Reducing the carnage on our roads

The high rate of accidents in this country does not do any good to our efforts at eradicating poverty. It is not the best for a nation that, according to the Government Chief Statistician, has just entered the exclusive club of Middle Income earners.

The destruction of life and property that accompany the high rate of accidents slows down production, and deprives many families of bread winners. According to Assistant Commissioner of Police Victor Tandoh (rtd), Volta Regional Manager of the Road Safety Commission, as many as 1,600 people are killed on our roads annually.

By conservative estimates, four lives are lost to accidents on our roads every day, which is an unacceptably high rate of human loss.

According to available records, 75 per cent of deaths on our roads involve people in the productive age bracket of 16-55 years. What this means, is that the country loses quite a substantial number of our able-bodied personnel, all because most drivers fail to obey simple road instructions.

With a little over a month to Christmas, the tendency is for drivers to be even more careless on our roads. The drive to cash in on more passengers availing themselves of transport facilities during the holiday period, means that commercial drivers are more likely to carry more passengers, and lower the time it normally takes to reach the various destinations.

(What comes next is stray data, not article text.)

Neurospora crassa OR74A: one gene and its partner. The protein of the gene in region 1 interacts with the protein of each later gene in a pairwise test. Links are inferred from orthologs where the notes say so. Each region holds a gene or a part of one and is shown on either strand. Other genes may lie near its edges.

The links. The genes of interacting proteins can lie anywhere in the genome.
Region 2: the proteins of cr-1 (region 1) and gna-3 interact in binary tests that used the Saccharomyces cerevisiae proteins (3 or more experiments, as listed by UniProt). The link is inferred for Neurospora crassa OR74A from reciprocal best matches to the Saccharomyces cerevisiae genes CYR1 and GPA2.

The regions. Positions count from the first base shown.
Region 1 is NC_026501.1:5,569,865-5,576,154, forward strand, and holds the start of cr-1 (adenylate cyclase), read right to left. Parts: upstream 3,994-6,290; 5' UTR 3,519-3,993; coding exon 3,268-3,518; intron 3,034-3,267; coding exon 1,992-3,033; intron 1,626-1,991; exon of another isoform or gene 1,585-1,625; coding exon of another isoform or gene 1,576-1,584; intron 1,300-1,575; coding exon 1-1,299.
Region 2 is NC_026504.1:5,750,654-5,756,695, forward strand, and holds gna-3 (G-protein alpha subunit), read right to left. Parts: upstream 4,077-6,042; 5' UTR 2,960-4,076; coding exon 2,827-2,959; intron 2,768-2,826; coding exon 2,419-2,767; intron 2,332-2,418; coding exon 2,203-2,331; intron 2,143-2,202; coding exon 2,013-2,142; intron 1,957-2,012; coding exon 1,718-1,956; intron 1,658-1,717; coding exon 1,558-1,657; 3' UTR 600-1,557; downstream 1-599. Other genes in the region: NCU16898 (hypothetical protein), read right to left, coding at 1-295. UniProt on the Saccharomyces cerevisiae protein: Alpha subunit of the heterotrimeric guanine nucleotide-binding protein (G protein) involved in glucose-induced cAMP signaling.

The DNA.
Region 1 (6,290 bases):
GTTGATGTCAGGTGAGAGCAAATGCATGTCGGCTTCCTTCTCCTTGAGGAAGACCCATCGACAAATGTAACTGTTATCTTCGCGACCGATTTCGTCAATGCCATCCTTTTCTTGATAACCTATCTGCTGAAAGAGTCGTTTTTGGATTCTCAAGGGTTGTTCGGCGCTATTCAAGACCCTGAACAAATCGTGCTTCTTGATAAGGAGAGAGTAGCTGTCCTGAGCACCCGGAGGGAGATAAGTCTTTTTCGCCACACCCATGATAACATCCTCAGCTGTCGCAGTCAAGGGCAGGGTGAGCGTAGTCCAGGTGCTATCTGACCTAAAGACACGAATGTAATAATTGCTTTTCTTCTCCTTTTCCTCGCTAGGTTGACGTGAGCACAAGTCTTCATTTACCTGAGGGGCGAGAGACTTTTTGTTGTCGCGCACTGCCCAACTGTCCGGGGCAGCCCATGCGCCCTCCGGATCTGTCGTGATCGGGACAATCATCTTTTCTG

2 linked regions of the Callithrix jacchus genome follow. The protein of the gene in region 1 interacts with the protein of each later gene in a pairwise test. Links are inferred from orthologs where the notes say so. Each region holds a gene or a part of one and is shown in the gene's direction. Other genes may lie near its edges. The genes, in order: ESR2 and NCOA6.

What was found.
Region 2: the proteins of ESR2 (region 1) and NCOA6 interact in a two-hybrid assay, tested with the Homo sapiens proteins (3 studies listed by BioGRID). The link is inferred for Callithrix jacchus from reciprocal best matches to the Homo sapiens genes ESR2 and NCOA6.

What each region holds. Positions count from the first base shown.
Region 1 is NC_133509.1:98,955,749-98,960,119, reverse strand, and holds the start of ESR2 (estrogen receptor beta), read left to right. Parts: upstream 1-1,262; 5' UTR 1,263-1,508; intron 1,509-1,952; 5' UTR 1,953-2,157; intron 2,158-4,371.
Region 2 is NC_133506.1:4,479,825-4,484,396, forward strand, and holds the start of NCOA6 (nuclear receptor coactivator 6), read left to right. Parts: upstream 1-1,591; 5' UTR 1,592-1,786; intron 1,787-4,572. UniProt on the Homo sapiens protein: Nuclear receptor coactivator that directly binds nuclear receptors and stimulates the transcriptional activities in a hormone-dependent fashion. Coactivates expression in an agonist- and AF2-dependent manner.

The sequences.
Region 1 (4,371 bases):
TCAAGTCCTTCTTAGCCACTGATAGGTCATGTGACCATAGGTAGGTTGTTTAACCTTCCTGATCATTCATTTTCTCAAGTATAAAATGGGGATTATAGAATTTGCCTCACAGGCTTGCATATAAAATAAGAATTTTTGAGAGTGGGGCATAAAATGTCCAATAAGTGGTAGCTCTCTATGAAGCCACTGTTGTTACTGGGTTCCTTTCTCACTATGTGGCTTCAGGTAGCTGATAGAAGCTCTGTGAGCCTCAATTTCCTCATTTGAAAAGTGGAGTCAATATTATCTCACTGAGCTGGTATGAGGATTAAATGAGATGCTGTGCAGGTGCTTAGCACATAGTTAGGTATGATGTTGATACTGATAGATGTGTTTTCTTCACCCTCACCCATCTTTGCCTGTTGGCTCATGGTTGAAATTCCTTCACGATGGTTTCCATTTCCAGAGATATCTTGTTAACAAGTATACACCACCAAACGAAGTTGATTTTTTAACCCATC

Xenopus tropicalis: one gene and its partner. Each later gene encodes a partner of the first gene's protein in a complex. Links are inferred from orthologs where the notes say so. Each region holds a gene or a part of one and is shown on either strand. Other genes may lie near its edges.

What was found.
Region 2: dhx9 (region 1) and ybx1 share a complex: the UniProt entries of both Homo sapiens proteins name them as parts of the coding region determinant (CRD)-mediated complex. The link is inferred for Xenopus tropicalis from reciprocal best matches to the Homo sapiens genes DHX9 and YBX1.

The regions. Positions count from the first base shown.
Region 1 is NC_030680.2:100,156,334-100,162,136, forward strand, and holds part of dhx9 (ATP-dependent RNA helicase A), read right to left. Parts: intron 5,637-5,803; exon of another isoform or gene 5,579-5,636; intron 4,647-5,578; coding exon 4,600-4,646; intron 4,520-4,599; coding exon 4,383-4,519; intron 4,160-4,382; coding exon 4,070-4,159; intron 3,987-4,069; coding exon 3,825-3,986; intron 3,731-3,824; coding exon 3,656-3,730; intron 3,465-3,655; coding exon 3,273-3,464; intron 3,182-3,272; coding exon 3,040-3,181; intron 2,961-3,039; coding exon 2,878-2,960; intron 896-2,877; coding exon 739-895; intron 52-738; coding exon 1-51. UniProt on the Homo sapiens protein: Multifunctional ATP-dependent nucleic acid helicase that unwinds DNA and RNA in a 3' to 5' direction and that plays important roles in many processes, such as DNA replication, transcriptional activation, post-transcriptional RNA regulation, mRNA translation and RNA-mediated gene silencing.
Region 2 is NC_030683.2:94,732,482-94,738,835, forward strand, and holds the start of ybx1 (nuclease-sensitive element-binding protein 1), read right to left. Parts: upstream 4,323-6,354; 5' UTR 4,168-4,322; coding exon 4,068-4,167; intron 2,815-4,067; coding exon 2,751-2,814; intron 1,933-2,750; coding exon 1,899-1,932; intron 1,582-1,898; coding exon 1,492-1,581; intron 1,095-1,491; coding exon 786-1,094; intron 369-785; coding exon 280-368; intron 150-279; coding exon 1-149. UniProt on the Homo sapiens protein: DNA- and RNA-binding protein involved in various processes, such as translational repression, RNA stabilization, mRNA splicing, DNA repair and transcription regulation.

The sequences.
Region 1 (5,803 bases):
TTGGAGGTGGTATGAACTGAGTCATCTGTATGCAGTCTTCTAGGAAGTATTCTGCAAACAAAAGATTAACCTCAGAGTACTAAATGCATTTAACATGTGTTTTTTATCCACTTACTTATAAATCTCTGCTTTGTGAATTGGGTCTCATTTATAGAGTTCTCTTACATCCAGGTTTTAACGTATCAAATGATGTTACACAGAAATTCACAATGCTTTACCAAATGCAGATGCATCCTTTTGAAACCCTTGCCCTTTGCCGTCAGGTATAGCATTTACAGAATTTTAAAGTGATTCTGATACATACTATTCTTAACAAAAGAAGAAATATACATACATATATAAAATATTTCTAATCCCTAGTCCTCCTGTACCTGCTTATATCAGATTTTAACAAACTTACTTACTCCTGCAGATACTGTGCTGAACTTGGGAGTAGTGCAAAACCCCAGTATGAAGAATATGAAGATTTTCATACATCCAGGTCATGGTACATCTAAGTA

That is one reason The Chronicle is charging the National Road Safety Commission and the Motor Traffic and Transport Unit of the Ghana Police Service to begin an early extensive education on the correct usage of our roads.

It is unfortunate, but it appears to have become one of the cancerous growths in society that the Christmas and Easter festivities are also the time when road accidents are on the increase.
The Road Safety Commission and the MTTU should involve the many transport unions in an extensive education drive to empower our drivers.

The common refrain is: ‘If you drive do not drink. If you drink, do not drive.’ It is a useful means of appealing to the conscience of our drivers. Unfortunately, it does not look like our drivers are taking their lessons seriously. That is why the police, especially, have to be up and doing.

The tendency to collect a few cedis from drivers who fall foul of driving regulations has not helped either. It does not make our drivers responsible enough.

At the end of the day, they know that when the chips are down, they would only be required to part with a few cedis.

If they are made to face the full rigours of the law, erring drivers are likely to be more careful. The other day, much was made of the Greater Accra Regional Police Commander, Rose Bio-Atinga, refusing monetary advancements made towards her by drivers in the national capital, Accra.

What we were not told, is what happened to those who tried to bribe the police chief.

The Chronicle is suggesting a mechanism that would make it unproductive for drivers to settle road offences by bribing the men and women in the black uniform.

Some time ago, there was a programme under which policemen arresting drivers were made to benefit from the court fines of offending drivers.

It is a very good means of motivating our policemen and women to be more responsive to the demands on them by their chosen profession.

We need to minimise the carnage on our roads.  It is a drain on the human and material resources of this nation.

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